George Brock’s Out of Print: Newspapers, Journalism and the Business of News in the Digital Age

In his newly published book, Out of Print: Newspapers, Journalism and the Business of News in the Digital Age, George Brock, former Times executive and current head of journalism at City University London, provides an insightful and detailed analysis of journalism through history and reviews the effects of the digital age on journalism’s current state, as well as its potential future.

by WAN-IFRA Staff | September 23, 2013

In his introduction, Brock discusses the effects of digital media on the world of journalism and, importantly, highlights the fact that the 21st century is ‘only a short period in the history of journalism’. But he also notes that cheap, simple publishing technology has redefined the meaning of the term ‘journalist’. Refreshingly, however, Brock does not see the influence of digital media as necessarily a death-toll for established, traditional journalism. As Roy Greenslade says, ‘Brock refuses to fall into the trap of technological determinism.’ By working through the history of journalism starting from its uncertain beginnings with the development of the postal service in the 15th century, Brock emphasises the fact that journalism has never been fixed, but has continued to develop and evolve in a fluid manner and has undergone radical periods of change before the development of the internet in the 1990s.

Brock defines journalism as ‘the systematic, independent attempt to establish the truth of events and issues that matter to society in a timely way’, and at the end of the book reminds us that ‘Journalists should not confuse the platform with the content.’ His argument, throughout the book, is that the way in which we access news, and the way in which it is reported, is what changes – however there is still, and will continue to be, a very definite place for journalism in society.

Nonetheless, Emily Bell, reviewing the book for the New Statesman, argues that Brock ‘loses coherence’ when he tackles the digital age, although as Bell goes on to say, that cannot really be seen as a fault on Brock’s part. There is simply too much online in the way of digital media, with so much changing so rapidly, to be able to provide anything like a comprehensive analysis of all internet media that exists and is developing at the moment.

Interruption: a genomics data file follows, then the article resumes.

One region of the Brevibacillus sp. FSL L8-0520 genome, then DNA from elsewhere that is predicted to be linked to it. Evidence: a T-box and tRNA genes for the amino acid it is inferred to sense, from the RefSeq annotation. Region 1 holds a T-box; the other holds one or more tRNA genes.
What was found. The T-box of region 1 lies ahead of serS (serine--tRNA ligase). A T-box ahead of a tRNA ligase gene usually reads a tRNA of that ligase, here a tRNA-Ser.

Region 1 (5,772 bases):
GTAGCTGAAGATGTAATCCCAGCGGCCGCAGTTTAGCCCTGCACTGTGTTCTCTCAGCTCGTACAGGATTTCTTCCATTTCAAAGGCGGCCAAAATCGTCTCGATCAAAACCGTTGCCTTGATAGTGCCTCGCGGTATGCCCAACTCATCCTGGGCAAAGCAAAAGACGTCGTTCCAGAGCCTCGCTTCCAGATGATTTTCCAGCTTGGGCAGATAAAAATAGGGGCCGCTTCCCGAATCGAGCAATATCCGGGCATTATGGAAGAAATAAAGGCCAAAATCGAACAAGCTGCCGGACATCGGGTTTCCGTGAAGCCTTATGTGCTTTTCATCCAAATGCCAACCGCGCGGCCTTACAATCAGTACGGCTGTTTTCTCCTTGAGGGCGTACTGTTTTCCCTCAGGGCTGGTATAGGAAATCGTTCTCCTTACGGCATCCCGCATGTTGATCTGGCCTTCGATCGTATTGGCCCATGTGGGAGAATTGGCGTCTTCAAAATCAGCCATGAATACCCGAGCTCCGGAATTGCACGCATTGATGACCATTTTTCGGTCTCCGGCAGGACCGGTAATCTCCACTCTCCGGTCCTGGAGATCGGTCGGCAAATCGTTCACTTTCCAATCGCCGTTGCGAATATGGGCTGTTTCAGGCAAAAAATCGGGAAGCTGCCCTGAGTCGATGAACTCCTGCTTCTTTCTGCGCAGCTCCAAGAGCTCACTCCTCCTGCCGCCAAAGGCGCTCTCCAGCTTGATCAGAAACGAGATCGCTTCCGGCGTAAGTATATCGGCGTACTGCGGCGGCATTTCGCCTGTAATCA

Bell makes a compelling point, however, in suggesting that Brock ‘does not go far enough in pushing at just how far this institutionally based idea of journalism has come under pressure to the power of the individual.’ It is true perhaps that the penultimate chapter, ‘Throwing Spaghetti at the Wall’, whilst giving an excellent insight into ‘grass-roots’ journalism and the revival of local newspapers, does not effectively confront the fundamental difference that new media makes to journalism as a traditional, coherent establishment. As Bell says, ‘For those who like to imagine that journalism will always exist on a big scale in robust and large institutions, it makes for more troubling reading.’

It makes for compelling reading, however, and as Brock points out, fears about what cannot or cannot be trusted on digital media are ones that, ‘to some degree, come with all information I consume.’ One of the greatest advantages that Brock sees with digital media is that although mistakes are made often, they are also quickly corrected. Moreover, with digital media there is a greater readiness to take risks, and to discover by trial and error what style of news reporting is most effective.

Although arguably an overly positive analysis of journalism today, Brock’s stance is refreshing and the book is a pleasure to read. The end of the text, although somewhat chaotic, as Bell argues, suggests implicitly that journalism’s historical trajectory has rather gone full circle. The diverse, free-for-all nature of online media reflects to some extent journalism’s makeshift beginnings in the fifteenth century, when verifiable fact was mixed up with sensationalist fiction and recognised, reputable newspaper bodies were yet to be set up.

Importantly, Brock ends the book by focusing not on what is being lost, but on what will remain of journalism in whatever future media climate. ‘But for all the fluctuations’ he says, ‘something of enduring worth is captured by the term ‘journalism’. That value now has to be made visible again by a new generation.’

Brock will be speaking at the 12th International Newsroom Summit in Berlin on Wednesday, 9 October. For full programme details and to register, see:

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